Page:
Members of the genus Glaucidium are very small and tiny owls. They have rounded heads without ear-tufts. Their eyes are yellow. In many species the talons are, in relation to their size, very powerful. The facial disc is not very distinct. Some species have a large dark patch with a pale border on each side of the nape of the neck, looking like false eyes. Many are partly diurnal and sing from exposed perches. These are mostly very tenacious in the hunt, and show little fear, even of approaching humans. Glaucidium is a worldwide genus, containing some 30 species. Most of the Asian species, and some of the African species show physical and behavioural differences that suggest they might be better placed in Athene, and DNA evidence suggests that there is only a distant relationship between the Old World Pygmy Owls and those of the New World.
and a rather long barred tail. Frequently heard calling or seen flying in daytime. The spotted head is proportionately smaller than that of a Saw-whet or Screech-Owl. Tail often held at a perky angle.
Listen to the sound of Mountain Pygmy Owl
[audio:http://www.planetofbirds.com/MASTER/STRIGIFORMES/Strigidae/sounds/Mountain Pygmy Owl.mp3]
Copyright remark: Most sounds derived from xeno-canto
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Found in a wide variety of forest types, including open oak groves, sycamores in canyons, pine-oak woodland, coniferous forest of far north and high mountains. Generally in partly open habitats rather than solid unbroken forest.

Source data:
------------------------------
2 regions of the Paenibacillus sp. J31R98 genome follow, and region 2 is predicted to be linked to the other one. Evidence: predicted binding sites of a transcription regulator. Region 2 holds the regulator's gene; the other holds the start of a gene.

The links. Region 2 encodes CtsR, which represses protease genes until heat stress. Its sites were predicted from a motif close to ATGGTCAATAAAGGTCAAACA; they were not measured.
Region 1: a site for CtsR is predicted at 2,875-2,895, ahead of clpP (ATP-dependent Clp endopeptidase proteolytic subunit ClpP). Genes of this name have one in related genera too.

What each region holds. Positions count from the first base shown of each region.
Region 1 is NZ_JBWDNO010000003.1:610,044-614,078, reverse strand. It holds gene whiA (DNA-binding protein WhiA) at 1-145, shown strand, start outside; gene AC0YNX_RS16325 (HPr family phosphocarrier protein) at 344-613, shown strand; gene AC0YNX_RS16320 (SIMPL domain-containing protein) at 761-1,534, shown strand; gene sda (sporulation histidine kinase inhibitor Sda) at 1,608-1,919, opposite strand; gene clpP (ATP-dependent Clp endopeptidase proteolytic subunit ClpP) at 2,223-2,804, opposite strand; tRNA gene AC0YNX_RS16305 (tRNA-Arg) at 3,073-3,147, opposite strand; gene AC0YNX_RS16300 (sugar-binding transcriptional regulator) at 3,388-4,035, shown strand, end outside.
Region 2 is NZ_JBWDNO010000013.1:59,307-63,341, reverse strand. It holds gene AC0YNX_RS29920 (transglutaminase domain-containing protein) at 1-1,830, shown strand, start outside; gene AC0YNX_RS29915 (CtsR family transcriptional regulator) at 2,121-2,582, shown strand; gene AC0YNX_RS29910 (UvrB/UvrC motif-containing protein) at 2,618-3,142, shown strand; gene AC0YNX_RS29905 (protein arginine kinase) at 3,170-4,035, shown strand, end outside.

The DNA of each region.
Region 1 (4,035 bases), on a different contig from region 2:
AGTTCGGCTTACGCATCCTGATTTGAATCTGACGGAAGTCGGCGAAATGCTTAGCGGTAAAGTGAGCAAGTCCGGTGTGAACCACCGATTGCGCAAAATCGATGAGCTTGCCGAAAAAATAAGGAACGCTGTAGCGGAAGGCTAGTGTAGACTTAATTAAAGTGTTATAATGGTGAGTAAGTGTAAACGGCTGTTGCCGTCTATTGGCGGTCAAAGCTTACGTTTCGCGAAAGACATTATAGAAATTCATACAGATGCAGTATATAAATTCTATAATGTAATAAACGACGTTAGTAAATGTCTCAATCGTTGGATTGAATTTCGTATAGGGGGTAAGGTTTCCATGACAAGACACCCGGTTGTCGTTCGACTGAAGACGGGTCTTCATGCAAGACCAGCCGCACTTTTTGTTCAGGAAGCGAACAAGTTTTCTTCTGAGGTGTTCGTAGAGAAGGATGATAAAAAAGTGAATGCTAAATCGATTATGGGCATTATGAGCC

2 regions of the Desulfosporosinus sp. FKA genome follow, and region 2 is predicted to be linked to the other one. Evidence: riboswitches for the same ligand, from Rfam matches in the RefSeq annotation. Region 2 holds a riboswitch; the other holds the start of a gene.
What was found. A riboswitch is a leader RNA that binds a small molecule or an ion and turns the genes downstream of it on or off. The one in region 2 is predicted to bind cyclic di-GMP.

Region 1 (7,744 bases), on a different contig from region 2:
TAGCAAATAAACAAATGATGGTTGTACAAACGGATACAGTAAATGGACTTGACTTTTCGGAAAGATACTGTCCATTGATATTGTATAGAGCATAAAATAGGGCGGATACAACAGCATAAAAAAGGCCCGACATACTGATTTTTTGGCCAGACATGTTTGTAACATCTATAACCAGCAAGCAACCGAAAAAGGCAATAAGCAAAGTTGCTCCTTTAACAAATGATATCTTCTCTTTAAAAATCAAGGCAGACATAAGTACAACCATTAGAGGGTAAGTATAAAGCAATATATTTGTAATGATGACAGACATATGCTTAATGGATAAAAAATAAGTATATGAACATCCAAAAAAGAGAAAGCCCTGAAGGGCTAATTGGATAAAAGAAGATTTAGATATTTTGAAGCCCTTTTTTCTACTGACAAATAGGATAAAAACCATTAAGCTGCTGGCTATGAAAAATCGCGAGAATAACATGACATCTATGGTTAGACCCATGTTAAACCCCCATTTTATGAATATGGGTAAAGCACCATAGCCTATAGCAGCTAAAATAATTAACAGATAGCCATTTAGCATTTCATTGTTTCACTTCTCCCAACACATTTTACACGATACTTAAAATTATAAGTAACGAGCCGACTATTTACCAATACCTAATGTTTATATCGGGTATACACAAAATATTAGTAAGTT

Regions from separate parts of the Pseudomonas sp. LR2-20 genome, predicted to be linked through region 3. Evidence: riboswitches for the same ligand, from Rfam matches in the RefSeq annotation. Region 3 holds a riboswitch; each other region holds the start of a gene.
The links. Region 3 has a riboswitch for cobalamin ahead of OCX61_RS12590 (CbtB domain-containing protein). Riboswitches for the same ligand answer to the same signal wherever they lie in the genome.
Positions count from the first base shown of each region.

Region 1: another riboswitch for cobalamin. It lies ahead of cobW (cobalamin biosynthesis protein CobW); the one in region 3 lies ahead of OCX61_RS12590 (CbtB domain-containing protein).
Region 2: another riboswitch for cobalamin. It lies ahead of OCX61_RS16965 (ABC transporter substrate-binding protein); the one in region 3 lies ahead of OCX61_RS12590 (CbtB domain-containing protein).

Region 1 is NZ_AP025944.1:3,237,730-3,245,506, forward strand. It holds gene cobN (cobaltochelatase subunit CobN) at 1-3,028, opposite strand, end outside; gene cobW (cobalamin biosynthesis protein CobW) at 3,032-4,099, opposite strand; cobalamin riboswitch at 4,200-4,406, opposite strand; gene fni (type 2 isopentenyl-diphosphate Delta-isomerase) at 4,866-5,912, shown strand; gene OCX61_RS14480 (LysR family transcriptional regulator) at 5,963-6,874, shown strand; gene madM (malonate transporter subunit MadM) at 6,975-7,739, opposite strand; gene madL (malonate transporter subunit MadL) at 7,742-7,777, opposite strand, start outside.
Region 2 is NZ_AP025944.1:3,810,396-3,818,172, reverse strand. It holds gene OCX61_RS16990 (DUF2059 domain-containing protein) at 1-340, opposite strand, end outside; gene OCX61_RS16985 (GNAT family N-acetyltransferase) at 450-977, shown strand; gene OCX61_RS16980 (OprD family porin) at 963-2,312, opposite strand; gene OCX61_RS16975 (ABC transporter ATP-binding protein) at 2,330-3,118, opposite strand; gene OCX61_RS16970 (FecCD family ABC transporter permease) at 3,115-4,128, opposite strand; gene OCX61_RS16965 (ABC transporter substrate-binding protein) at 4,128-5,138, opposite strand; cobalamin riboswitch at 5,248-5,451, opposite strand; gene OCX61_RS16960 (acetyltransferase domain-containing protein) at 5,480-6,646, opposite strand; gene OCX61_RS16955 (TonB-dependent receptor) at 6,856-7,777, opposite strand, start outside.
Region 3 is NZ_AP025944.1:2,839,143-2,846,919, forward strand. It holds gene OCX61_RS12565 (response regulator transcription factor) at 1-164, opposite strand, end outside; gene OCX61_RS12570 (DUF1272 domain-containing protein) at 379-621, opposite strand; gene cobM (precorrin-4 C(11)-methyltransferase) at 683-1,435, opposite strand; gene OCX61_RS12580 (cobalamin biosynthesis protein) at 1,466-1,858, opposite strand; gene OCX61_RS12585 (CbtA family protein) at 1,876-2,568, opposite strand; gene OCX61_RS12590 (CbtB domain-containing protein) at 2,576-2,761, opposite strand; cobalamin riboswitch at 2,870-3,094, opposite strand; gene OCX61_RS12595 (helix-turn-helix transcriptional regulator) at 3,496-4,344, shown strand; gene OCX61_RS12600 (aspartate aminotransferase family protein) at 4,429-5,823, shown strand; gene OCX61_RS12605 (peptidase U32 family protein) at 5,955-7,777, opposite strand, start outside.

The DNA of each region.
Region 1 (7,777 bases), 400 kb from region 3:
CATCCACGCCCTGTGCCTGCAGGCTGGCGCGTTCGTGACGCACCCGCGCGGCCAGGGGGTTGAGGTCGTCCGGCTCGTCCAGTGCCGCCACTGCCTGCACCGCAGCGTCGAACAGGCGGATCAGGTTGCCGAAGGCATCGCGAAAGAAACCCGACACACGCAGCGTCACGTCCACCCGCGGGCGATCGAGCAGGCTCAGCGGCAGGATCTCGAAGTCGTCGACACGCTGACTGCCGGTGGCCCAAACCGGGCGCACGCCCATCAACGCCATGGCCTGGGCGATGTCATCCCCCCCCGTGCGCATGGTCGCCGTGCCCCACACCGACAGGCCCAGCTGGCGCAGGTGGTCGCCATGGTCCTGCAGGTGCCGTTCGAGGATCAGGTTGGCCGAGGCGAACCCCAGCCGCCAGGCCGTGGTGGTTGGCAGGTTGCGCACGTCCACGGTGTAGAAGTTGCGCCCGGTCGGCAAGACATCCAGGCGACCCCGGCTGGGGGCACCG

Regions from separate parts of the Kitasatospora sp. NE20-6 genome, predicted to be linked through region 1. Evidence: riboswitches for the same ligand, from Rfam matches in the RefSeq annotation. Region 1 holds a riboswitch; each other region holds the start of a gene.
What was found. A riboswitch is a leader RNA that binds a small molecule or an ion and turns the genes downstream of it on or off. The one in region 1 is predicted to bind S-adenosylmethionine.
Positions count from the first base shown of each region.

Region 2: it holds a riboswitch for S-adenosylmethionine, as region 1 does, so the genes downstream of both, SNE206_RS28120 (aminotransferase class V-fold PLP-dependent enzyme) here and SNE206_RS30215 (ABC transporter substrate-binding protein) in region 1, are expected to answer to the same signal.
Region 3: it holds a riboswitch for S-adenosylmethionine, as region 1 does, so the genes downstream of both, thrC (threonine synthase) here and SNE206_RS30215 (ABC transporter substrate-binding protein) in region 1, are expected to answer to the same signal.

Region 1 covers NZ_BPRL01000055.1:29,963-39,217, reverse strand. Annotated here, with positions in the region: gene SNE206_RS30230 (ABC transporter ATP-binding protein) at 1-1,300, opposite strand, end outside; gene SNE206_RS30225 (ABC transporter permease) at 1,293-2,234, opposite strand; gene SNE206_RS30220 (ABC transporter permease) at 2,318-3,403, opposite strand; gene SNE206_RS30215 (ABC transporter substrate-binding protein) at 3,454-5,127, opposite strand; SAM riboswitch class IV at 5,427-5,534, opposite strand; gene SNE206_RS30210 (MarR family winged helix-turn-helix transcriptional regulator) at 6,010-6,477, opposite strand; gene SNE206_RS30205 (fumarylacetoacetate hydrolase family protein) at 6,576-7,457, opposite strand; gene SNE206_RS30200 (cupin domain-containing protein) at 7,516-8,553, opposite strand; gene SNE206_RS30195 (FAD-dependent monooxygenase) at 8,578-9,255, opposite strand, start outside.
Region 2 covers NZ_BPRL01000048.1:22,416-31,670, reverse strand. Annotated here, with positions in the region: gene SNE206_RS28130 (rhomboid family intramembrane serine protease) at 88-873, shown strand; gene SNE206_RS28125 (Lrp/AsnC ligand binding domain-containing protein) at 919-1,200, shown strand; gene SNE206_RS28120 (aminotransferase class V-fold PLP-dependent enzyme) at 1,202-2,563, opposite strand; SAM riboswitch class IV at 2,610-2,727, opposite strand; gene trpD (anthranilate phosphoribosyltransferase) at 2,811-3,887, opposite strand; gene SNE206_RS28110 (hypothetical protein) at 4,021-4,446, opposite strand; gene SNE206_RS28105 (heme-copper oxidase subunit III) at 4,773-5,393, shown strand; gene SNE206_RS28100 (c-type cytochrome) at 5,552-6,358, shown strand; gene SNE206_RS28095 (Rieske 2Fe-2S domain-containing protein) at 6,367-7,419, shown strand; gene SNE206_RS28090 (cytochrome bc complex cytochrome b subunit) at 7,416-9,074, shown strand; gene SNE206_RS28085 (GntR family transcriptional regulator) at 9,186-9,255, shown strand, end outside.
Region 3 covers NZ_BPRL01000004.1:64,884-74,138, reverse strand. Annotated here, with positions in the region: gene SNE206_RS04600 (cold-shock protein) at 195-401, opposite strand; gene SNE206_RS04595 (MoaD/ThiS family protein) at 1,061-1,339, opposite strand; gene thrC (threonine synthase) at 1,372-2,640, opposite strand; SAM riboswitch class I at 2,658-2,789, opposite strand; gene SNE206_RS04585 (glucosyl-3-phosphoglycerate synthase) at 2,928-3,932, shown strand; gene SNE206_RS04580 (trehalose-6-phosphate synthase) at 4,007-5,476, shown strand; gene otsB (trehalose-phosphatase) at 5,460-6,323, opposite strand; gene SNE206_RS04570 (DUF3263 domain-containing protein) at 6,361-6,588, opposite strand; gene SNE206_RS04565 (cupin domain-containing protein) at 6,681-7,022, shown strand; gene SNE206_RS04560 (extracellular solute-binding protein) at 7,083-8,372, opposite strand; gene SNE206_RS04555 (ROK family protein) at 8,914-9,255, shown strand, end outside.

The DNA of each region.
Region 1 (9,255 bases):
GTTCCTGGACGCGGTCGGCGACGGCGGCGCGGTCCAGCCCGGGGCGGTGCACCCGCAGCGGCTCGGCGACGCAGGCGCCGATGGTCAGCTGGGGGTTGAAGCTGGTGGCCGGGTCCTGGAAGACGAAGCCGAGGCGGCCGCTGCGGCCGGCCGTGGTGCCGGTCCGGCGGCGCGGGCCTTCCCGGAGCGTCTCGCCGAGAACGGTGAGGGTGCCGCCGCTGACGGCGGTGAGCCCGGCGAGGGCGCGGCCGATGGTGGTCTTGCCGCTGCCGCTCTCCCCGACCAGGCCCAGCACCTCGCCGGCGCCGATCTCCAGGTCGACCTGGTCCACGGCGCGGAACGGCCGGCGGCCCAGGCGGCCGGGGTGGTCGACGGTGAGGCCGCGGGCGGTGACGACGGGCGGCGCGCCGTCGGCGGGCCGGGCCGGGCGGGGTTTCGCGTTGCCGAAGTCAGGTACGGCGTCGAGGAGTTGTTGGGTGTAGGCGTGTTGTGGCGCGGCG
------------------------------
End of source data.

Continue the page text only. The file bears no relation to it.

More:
season, pairs defend very large nesting territories. Courtship displays at dusk may involve rapid aerial chases through the trees near potential nest sites. In courtship on perch, male feeds female.
Nest: Site is in cavity in tree, either in natural hollow or (perhaps more often) in abandoned woodpecker hole, and usually 8 -25′ above ground. No nest built, eggs laid in bottom of cavity.
Clutch 3 -4, sometimes 2 -7. White. Incubation apparently is by female only, about 28 days.
Young: Both parents take part in providing food for young, with male bringing much of prey, female feeding it to young. Female may roost in nest hole with young at first. Age of young at first flight about 27-28 days.
s such as voles and mice are often major prey, also catches mammals as large as gophers and squirrels. During warm weather, eats many large insects such as grasshoppers, crickets, cicadas, beetles. Small songbirds are sometimes up to one third of diet. In
southern parts of range, may catch many lizards.
Behavior: Hunts most actively near dawn and dusk, but also at other times. Watches for prey from a perch, then makes very rapid pursuit flight.